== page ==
As ill-timed as the international break seems, it does provide an insight into how the wider football community perceives Norwich City FC.
Most of us believe that on a national level we’re sold a little short.
Mick Dennis does his best to champion the Canary cause – and a good job he does too – although I get the feeling his is pretty much a lone voice. Others, we know, are fellow ‘Yellows’ but are less overt when declaring their allegiances – which is fair enough.
As far as the written media goes I think we do OK. Respected national writers – I’m thinking of Henry Winter in particular – have waxed lyrical over some of the good performances and you get the feeling we’re reasonably well respected.
The biggest problem I have – and yes, it is a personal thing – is the way we are viewed and reported on national TV and radio. I’m sure I’m not the only Yellow Army disciple to feel this way and I’ve also no doubt this is a feeling shared with many supporters of teams outside of the top six.
Criticism of poor performances I can handle. After all – taking the Fulham game as an example – there are times when you just have to hold your hands up and say ‘We were rubbish!’. If Alan Hansen chooses to scrutinise the poor starting positions of our back-four after we’ve just taken a hammering, then fair enough.
Where it starts to irk is when good performances go unrecognised or are dismissed as the net result of the opposition playing badly. And this does happen… fairly often.
I find Talksport to be particularly guilty of this, and can’t pretend to enjoy the anti-Norwich vibe I get from several of their presenters. Quite whether one Alan Brazil has enough gravitas to influence some of his colleagues I somehow doubt but, unless your team is one of the top six, any form of praise is often accompanied by a condescending tone.
There are of course exceptions, and a couple of the Talksport professionals – Mark Saggers and Ian Danter – both give a fair hearing to those clubs not considered to be among the elite.
And then we come to our old friends on Match of the Day, or #MOTD as it’s more commonly known these days.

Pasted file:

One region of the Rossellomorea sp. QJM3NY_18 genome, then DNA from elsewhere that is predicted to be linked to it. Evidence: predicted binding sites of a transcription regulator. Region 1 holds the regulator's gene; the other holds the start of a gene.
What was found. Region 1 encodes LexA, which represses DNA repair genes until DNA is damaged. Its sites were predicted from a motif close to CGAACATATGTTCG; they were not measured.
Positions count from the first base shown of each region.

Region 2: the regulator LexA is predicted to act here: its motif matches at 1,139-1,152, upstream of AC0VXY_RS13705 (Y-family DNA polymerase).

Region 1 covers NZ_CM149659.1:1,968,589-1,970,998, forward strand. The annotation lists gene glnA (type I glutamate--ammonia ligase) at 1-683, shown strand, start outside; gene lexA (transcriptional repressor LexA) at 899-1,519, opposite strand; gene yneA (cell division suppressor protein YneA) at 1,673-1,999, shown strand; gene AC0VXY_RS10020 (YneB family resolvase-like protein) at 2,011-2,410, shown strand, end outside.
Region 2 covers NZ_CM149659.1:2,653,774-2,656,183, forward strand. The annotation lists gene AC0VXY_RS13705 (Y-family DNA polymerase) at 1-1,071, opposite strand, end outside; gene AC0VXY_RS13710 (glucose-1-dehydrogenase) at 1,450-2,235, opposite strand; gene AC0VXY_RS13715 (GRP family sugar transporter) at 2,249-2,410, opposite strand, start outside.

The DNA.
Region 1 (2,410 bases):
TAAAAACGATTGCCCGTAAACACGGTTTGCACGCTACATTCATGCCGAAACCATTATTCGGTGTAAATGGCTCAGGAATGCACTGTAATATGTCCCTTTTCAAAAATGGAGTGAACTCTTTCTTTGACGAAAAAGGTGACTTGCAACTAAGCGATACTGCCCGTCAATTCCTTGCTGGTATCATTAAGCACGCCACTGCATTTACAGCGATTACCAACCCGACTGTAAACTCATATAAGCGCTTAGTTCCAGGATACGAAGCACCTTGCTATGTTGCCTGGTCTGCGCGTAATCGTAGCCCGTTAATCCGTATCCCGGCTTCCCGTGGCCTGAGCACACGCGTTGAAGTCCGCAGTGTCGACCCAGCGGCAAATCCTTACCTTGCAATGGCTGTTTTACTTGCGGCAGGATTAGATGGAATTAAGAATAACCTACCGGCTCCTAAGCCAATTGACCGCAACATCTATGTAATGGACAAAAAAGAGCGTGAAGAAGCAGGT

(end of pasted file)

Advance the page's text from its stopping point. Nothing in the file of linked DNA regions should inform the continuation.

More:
I’m not about to join the Twitter ‘Why are we nearly always on last?’ bandwagon, because I’m not sure there is a case. Yes, we do have our fair share of being one of the ‘before we go’ games, but I’m fairly sure most non-elite clubs feel similar.
There are occasions, when things have gone less than well, and I’ve been quite glad to be an afterthought.
Where the MOTD boys let themselves down, in my eyes, is their failure to justify some of their dismissive put-downs. A prime example is the classic ‘Norwich will find it difficult this season’, shortly followed by ‘QPR’ will be fine – both off the back of the same 0-5 score-line on opening day.
No justification by that well-respected former England centre-forward, but presumably based on the fact that Tony Fernandez had permitted Mark Hughes a summer transfer ‘trolley-dash’.
Far be it for me to question their footballing knowledge, but my definition of punditry is to give an opinion and then support it with some rhyme and reason. Not to dismiss the chances of a small club just based, presumably, on one’s ability to spend.
Sky Sports do their best to appear inclusive, but given their commercial interests they struggle to disguise their lack of interest in the ‘bottom 14’… Survival Sunday apart.
Whether the media perception of City is simply ‘small club syndrome’ is a moot point.
There have undoubtedly been occasions in the not too distant past when we’ve revelled in this label… made capital out of it even. Delia, bless her, made numerous mentions of our lack of stature in the 2004/05 Premiership foray.
Perhaps it’s just me – but I don’t consider us to be ‘little Norwich’ any more. I don’t consider our stay in the top flight to be short-term, and I certainly don’t think we should just make the most of it and just enjoy every moment.
I’m sure that Messrs McNally and Hughton would agree.
I hope I’m not made to eat my words – football is after all a cyclical by nature – but I consider us to be a club now more than equipped to cling on to the shirt tails of the big boys. Maybe not sufficient in wealth to break into the top six cartel, but big enough to get under their skin and upset a few.
What does intrigue me is how we are perceived within the game. With media training now a pre-requisite of top level football it is now virtually impossible to know exactly what a manager or player is really thinking. One interview sounds very much the same as the next (clichés et al) there is no way of finding out their innermost thoughts – let alone their actual view of ‘little Norwich’.
I suspect a clue may have been inadvertently provided by Roy Hodgson when faced with some call-offs in his latest England squad. Intriguingly, instead of looking at Bradley Johnson or the equally magnificent Jonny Howson, he turned to Tottenham’s Jake Livermore to provide cover for the central midfield area.
One can only assume dear old Roy wasn’t as White Hart Lane on 1st September, when both bossed a central midfield area in which Livermore was notable by his absence.
But, where are where we are and – before my dad reminds me – it’s not always a bad thing to be under the radar.
Let’s just hope the promise of the last two games is built upon, and we can make those #MOTD boys choke on some #NCFC praise at around 10 o’clock on Sunday 13th May 2013.